The Beginners Guide to Camping with Kids

Thinking about going camping as a family for the first time, but not sure where to start? Camping with kids can be both enjoyable but a bit daunting if we’re honest. However, with this beginner’s guide to camping with kids, you’ll be better prepared to get ready for your first family camping trip!


Beginners guide to camping with kids

Going camping is a rite of passage for kids. When I was younger, many of our summer family trips involved packing up the car and heading to a southern beach area of Ireland including Dungarven, Brittas Bay and even Ballybunion. My husband’s family were more adventurous and went to North Wales for their summer camping trips as well as Achill Island on the West Coast of Ireland.

Ok, so these places might not mean much to my readers who aren’t from Ireland, but they all had some things in common. They are beach-side towns and they have campgrounds. And we were just one of hundreds of families that made that trip every summer to go camping as a family.

We are yet to go proper camping with our son but when we do, both myself and my husband will be leaning on our experience of camping with our parents to ensure we’re prepared and that our first family camping trip is as good as we can possibly make it be. But, to help you prepare, I though I would share some tips and let you know of things you should think about before going in this short beginner’s guide to camping with kids.

Getting started

One of the first things you need to decide is what type of camping do you want to do. Do you want to go car camping, which simply means packing up a tent in the car and off you go? Are you lucky enough to own or have access to a motorhome or RV? If so, this will dictate what types of campgrounds you can go to. Do you prefer to have home comforts and a real bed? Then a campground with mobile/holiday homes would suit you better. Or you could even try glamping. Do you want to rough it a bit more than that and fancy camping in a yurt or basic cabin? This is one of the first things to consider when it comes to camping with kids.

Where to go

Once you decide on the type of camping for your family, it’s time to decide where to go. Most towns, cities, national parks and other areas will have a campground of some more. But the facilities may vary greatly from place to place.

You all need to ask yourself these questions. Do you want to be near the sea? Do you want to be near the mountains? Do you need on-site entertainment for the kids? Do you want outdoor activities or indoor nearby? Do you want to be able to visit the city? Do you want to be able to go hiking? All of these things will need to be factored into your decision.

If you have a caravan, motorhome or RV, then your options of campgrounds may become more limited depending on whether they have spaces for this type of camping. You may have more options if you are tent camping.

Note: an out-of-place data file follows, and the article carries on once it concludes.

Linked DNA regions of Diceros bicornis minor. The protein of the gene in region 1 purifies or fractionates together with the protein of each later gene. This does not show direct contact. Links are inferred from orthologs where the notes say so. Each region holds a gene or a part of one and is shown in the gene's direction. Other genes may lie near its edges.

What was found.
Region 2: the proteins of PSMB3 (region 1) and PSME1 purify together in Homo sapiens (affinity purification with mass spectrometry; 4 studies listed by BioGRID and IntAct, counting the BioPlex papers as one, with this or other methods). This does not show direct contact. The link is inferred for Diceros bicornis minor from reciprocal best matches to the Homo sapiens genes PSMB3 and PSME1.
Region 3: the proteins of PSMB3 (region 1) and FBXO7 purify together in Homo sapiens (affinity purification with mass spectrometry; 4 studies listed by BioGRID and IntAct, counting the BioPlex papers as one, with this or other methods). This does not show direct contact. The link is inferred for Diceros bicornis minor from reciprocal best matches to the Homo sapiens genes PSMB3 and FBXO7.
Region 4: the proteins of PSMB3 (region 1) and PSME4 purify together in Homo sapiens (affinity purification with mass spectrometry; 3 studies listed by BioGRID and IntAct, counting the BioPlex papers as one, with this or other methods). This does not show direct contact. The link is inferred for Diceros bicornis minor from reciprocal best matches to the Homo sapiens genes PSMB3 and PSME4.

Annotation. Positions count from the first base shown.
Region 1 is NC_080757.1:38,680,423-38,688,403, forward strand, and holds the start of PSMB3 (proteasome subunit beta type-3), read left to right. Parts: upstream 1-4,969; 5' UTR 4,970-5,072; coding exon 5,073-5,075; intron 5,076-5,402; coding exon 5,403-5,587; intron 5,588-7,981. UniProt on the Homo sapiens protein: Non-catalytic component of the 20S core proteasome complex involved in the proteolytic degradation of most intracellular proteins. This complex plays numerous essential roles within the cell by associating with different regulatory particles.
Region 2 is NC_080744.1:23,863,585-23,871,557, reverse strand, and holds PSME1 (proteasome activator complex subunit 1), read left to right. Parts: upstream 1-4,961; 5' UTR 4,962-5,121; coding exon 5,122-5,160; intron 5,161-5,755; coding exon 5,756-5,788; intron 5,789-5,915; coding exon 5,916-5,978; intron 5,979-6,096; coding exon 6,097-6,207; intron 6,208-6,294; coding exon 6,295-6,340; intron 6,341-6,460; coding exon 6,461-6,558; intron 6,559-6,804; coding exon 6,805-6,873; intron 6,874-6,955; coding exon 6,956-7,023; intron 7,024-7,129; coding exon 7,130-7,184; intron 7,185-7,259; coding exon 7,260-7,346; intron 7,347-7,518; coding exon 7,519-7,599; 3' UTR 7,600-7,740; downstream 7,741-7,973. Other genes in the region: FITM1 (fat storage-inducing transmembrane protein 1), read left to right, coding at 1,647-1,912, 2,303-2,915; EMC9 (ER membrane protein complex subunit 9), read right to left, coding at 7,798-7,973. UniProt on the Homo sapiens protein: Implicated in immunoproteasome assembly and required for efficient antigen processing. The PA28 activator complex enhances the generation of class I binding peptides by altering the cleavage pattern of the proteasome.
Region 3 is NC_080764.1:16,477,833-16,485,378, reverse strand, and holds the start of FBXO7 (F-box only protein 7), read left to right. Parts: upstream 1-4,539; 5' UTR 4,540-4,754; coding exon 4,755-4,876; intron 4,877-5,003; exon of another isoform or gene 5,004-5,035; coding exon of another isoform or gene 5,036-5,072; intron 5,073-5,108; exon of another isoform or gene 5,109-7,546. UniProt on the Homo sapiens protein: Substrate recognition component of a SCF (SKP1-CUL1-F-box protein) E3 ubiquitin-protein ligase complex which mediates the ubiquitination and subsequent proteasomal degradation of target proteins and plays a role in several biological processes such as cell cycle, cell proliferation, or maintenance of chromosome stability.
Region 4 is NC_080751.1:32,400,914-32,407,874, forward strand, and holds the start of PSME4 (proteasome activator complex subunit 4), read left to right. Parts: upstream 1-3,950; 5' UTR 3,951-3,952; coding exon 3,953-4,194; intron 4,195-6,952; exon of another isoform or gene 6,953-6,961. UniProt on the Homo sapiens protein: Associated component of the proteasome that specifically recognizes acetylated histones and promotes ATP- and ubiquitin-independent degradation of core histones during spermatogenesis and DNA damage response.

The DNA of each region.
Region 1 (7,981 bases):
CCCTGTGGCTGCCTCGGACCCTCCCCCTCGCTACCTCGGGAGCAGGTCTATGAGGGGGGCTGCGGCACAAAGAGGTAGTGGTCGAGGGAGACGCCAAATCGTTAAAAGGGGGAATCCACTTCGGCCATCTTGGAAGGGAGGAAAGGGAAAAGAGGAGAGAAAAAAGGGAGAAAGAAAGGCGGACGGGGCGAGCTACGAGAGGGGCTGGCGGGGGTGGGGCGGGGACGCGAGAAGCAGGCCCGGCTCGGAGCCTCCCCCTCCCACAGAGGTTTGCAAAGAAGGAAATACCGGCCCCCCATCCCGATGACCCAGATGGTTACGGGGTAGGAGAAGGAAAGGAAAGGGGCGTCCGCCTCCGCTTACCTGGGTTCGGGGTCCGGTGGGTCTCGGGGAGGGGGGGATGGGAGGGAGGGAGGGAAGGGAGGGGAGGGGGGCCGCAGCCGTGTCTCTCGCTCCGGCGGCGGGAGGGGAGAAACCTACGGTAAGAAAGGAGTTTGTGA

If home comforts are a must, then your search needs to be limited to sites with mobile/holiday homes for rent. Be aware that the most popular ones will be booked up early, so start searching as soon as you have decided that this type pf camping is the one you want.

Are you looking to camp in a National Park? Not all of them allow pre-booking, so bear this in mind. You may also need to know the details of the size of your tent or motorhome, so have these to hand.

Deciding where to go can be a bit trickier, particularly if you are leaving it until the last minute to try to secure a place.

Have a trial run at home

If you decide to go tent camping, it is highly advisable to have a trial run at home, particularly if this is your first-time camping with kids or if you have purchased a new tent. No-one wants to get caught trying to put up a new tent in the dark if you arrive late to your destination.

Pick a dry afternoon and get the kids involved. Read the instructions and make sure you iron out any problems or tricky bits you come up against, so you are fully prepared once you arrive at your campground. Let the kids camp out in the garden once the tent is up. That way you can see how they handle the darkness, strange outside noises and whether you need to remember to bring additional things with you.

This will also ensure the kids are prepared for the campground a bit more and know what will be happening in the first hour or so when you arrive.

A family of three looking out from a blue tent in a green field of grass

How to sleep comfortably

There is one thing that I cannot compromise on when it comes to camping and that is my sleep. I need it as comfortable as possible. And for me, that means being warm, dry and on a blow-up bed with my earplugs. I have even been known to use an eye mask during summer.

For camping with kids ensure your sleeping bags are suitable for the lowest temperatures you are likely to experience. Purchase sleeping bags which can cover temperatures below that as you don’t want the kids or you getting cold at night.